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2007-01-04 09:28:05|  分类: 默认分类 |  标签: |举报 |字号 订阅

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'Margin squeeze' warning for Beijing

"For years China has been the world's cheap assembly shop. Now, it is laying the groundwork to become a global power in more sophisticated, technology-intensive industries."

Zhang Jun
China Centre for Economic Studies

That's the general idea anyway, but China remains wholly unprepared and unequipped for such a smooth move up the value chain. China is starting from a very narrow base and its financial share of the entire manufacturing process is growing smaller. The SCMP's Jake Van Der Camp recently turned his eye to the problem of China's manufacturing squeeze:

About 150 years ago England went through an industrial revolution and you probably still recognise names associated with that period - Watt, Brunel, Stephenson, Wedgwood for instance. Just over 100 years ago it was the turn of the United States and you know the brand names - Ford, Westinghouse, Standard Oil and so on. You also know the brand names from Japan's industrial emergence - Sony, Toyota, JVC. Even the recent ones from South Korea are recognised round the world - Hyundai, Samsung, LG.

Can you give me a brand name from China recognised round the world? Haier, you say? Sorry, not in Dogdung, Nebraska or Chienmerde, France.

China has so far been the world's cheap assembly shop, using foreign technology, foreign components, foreign know-how and foreign brandnames. Exports from foreign invested enterprises as a percentage of China's total exports stood at just over 20% in 1993 (source CEIC), that figure hit 50% around 2000 and now stands at over 60% and rising. After all, if a large country is willing to allow its people to be an underpaid manufacturing slave-labour force, well, the rest of the world will naturally take advantage of it.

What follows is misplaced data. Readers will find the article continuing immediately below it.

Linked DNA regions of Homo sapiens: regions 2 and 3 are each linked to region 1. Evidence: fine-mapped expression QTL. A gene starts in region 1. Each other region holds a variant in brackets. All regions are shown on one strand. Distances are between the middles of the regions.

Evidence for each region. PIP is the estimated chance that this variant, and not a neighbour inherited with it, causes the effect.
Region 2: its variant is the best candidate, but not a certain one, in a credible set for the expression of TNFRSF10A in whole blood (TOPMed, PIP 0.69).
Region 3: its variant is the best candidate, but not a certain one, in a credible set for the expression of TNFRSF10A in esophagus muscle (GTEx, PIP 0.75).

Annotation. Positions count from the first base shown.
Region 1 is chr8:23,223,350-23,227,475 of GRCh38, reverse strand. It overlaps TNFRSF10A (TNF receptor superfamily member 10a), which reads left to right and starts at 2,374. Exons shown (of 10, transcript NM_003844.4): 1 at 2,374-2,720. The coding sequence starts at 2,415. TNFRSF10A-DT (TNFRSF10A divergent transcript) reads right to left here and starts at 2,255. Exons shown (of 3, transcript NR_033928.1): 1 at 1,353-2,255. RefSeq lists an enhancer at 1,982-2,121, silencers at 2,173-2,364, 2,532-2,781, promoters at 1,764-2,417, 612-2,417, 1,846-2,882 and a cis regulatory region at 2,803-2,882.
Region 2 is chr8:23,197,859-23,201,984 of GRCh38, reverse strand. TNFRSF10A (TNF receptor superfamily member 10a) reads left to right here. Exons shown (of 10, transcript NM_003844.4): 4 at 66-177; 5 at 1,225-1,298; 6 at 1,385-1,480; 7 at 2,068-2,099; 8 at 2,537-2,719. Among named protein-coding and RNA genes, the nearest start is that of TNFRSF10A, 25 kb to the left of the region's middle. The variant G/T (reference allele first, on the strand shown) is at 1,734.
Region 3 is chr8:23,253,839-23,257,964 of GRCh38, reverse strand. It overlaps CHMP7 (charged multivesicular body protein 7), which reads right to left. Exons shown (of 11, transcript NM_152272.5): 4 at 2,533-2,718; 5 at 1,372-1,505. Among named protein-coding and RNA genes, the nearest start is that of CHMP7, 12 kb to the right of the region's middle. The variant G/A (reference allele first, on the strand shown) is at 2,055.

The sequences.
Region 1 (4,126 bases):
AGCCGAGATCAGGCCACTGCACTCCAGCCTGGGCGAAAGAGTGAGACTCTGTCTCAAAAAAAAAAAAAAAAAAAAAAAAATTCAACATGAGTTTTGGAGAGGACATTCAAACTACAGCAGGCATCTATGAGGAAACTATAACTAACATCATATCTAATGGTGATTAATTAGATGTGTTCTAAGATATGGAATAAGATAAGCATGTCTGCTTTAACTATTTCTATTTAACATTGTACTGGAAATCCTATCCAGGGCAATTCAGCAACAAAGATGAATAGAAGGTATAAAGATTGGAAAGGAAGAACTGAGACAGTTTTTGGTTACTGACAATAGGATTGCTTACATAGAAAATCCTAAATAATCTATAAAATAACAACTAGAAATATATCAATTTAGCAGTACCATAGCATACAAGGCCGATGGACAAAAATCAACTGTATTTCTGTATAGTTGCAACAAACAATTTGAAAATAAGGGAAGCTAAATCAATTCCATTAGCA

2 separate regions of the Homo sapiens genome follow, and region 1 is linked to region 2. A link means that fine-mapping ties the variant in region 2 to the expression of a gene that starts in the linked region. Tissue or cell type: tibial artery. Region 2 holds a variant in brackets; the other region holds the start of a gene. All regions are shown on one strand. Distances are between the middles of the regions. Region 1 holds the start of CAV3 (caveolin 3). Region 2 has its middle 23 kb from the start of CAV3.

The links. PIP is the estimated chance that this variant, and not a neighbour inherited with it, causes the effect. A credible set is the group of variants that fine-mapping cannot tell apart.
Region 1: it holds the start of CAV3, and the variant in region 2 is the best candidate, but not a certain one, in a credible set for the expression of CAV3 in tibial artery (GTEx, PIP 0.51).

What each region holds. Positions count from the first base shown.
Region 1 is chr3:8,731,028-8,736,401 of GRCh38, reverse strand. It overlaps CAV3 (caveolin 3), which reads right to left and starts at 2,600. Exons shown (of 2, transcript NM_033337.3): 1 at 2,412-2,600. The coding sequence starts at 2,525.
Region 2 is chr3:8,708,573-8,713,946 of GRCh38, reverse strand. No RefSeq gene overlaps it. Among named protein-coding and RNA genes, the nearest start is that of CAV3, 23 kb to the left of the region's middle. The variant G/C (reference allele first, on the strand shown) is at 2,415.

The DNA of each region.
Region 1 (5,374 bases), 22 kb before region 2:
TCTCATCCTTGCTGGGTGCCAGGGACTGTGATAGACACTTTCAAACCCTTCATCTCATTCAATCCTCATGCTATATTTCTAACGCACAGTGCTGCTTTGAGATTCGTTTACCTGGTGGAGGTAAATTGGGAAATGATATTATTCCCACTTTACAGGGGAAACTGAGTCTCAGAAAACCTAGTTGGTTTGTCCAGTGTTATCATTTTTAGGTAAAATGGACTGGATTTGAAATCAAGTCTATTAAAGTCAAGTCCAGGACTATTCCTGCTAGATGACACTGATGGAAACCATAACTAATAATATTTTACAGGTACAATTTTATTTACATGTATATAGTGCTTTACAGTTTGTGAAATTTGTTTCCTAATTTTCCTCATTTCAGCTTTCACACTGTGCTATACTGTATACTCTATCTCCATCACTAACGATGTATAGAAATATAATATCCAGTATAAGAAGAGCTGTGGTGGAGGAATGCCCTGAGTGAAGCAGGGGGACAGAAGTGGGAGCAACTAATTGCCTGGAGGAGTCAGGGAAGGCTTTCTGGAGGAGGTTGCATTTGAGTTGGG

The rest of the manufacturing process, i.e. product design, brand ownership, sources of required components, marketing, finance, insurance etc. is largely based overseas. Unfortunately for China, these stages are where most of the money is made.

Also, unfortunately for China, it's already small slice of that earnings pie is growing smaller. As the prices of China raw materials have shot up in the last couple of years, the prices of Asian imports into the U.S. have gone down at a similar rate (U.S Import Index, China). This is termed 'margin squeeze'. Companies like Wal-Mart, for instance, demand lower prices every year for consumer goods that it sources from Asia.

Professor Zhang Jun warns China, reform before it's too late: "The country first needs domestic structural reform that encompasses the gross inefficiencies of the financial system, massive misallocation of capital and the dead weight of state enterprises". If Beijing wants to make the next step up, they should take a few lessons from how Henry Ford did it with Ford Motor and Akio Morita with Sony. They will never get their sophisticated brands with a short-term focus on headlong growth.

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